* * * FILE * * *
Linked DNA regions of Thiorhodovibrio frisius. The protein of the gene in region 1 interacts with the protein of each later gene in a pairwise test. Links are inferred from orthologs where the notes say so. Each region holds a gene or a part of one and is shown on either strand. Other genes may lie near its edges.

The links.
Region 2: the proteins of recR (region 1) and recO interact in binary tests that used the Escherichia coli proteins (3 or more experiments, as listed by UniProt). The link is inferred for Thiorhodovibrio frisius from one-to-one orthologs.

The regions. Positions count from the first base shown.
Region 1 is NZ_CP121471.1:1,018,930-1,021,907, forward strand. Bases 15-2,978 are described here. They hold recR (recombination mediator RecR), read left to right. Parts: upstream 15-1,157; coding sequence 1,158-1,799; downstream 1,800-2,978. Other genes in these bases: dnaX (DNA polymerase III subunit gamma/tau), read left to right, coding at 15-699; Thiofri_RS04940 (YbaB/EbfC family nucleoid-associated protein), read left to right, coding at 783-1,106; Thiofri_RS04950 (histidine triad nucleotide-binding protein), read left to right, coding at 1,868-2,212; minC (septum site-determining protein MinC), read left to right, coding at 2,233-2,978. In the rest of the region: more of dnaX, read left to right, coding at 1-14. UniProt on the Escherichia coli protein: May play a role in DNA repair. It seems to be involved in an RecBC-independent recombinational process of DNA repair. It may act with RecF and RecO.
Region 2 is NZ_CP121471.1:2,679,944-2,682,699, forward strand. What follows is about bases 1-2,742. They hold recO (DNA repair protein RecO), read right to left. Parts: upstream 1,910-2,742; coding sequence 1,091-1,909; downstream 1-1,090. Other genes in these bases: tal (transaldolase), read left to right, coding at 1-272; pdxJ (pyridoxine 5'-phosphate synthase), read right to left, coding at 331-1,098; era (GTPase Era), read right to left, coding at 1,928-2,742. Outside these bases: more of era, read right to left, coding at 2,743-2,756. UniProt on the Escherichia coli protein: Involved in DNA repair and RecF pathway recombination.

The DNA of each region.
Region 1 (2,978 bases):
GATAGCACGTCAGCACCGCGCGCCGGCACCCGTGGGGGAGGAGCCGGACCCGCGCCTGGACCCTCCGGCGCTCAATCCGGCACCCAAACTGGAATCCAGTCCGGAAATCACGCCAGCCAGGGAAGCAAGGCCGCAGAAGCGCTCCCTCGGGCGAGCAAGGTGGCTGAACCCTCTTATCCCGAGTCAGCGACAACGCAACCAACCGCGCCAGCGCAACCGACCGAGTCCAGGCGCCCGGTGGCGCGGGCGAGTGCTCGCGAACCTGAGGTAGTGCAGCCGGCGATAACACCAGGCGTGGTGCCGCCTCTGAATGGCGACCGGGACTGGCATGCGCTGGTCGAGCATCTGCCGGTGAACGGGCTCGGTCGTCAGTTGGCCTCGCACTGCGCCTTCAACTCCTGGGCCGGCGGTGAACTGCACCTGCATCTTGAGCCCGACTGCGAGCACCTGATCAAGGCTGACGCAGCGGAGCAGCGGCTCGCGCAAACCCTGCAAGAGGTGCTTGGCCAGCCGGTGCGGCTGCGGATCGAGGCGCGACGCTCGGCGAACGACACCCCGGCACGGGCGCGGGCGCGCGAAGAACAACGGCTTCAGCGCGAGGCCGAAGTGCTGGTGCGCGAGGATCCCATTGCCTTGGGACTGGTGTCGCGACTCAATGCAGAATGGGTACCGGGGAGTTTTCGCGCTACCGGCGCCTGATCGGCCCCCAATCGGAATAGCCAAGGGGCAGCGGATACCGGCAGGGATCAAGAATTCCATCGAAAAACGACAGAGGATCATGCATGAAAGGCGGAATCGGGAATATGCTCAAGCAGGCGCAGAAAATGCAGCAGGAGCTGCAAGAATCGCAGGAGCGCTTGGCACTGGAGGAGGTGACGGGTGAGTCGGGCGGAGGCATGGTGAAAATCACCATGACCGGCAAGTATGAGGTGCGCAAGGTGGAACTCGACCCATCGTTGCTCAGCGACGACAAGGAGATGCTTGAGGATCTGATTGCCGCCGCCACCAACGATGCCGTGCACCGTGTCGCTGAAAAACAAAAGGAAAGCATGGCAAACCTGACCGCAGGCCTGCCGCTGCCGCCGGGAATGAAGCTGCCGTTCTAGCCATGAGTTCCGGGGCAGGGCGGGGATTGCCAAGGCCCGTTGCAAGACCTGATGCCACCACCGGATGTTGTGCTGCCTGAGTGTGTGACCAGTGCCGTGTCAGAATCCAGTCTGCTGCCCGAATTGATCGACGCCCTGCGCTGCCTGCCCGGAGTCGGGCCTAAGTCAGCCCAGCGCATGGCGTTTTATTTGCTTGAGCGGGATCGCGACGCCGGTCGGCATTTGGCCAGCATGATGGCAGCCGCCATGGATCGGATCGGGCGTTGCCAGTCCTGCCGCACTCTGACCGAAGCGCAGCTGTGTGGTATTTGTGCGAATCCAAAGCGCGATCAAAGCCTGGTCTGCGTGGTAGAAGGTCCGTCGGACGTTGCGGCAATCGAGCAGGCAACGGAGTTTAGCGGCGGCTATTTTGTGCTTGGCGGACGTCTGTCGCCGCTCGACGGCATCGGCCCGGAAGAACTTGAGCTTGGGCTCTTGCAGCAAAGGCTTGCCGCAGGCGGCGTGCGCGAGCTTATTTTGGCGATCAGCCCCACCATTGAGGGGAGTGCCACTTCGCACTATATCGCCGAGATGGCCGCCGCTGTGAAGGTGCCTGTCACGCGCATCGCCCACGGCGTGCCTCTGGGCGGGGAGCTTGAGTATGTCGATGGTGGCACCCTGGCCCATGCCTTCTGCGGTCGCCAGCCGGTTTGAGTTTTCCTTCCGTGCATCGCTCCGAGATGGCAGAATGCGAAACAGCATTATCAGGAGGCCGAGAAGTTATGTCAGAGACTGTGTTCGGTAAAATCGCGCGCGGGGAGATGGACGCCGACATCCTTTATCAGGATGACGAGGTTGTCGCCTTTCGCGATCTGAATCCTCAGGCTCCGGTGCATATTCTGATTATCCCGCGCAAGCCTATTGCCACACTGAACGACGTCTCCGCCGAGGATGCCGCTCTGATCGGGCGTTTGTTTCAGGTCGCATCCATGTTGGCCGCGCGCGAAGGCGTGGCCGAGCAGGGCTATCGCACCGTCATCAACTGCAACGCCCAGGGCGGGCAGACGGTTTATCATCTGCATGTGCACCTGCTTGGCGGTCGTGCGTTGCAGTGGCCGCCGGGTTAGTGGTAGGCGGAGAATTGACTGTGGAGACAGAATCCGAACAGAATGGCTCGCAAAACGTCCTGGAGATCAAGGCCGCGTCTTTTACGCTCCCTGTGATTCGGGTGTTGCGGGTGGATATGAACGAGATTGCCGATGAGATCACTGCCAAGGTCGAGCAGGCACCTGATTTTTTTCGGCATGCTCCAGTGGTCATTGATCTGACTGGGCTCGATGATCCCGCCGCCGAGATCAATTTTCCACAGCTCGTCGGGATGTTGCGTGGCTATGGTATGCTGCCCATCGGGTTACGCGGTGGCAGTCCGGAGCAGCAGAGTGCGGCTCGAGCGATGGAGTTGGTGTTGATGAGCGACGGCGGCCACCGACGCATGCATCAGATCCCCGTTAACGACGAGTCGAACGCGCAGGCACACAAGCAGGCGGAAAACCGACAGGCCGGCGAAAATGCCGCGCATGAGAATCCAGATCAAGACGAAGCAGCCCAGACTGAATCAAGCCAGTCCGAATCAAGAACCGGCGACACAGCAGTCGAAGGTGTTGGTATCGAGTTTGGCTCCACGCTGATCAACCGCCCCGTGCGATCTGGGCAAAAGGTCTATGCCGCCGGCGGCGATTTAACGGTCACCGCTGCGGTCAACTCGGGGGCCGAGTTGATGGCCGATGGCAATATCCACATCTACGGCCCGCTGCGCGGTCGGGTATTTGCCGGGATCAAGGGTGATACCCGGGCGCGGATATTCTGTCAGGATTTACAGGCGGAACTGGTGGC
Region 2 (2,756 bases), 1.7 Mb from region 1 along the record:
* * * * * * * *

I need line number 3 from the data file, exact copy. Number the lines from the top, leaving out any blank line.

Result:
Region 2: the proteins of recR (region 1) and recO interact in binary tests that used the Escherichia coli proteins (3 or more experiments, as listed by UniProt). The link is inferred for Thiorhodovibrio frisius from one-to-one orthologs.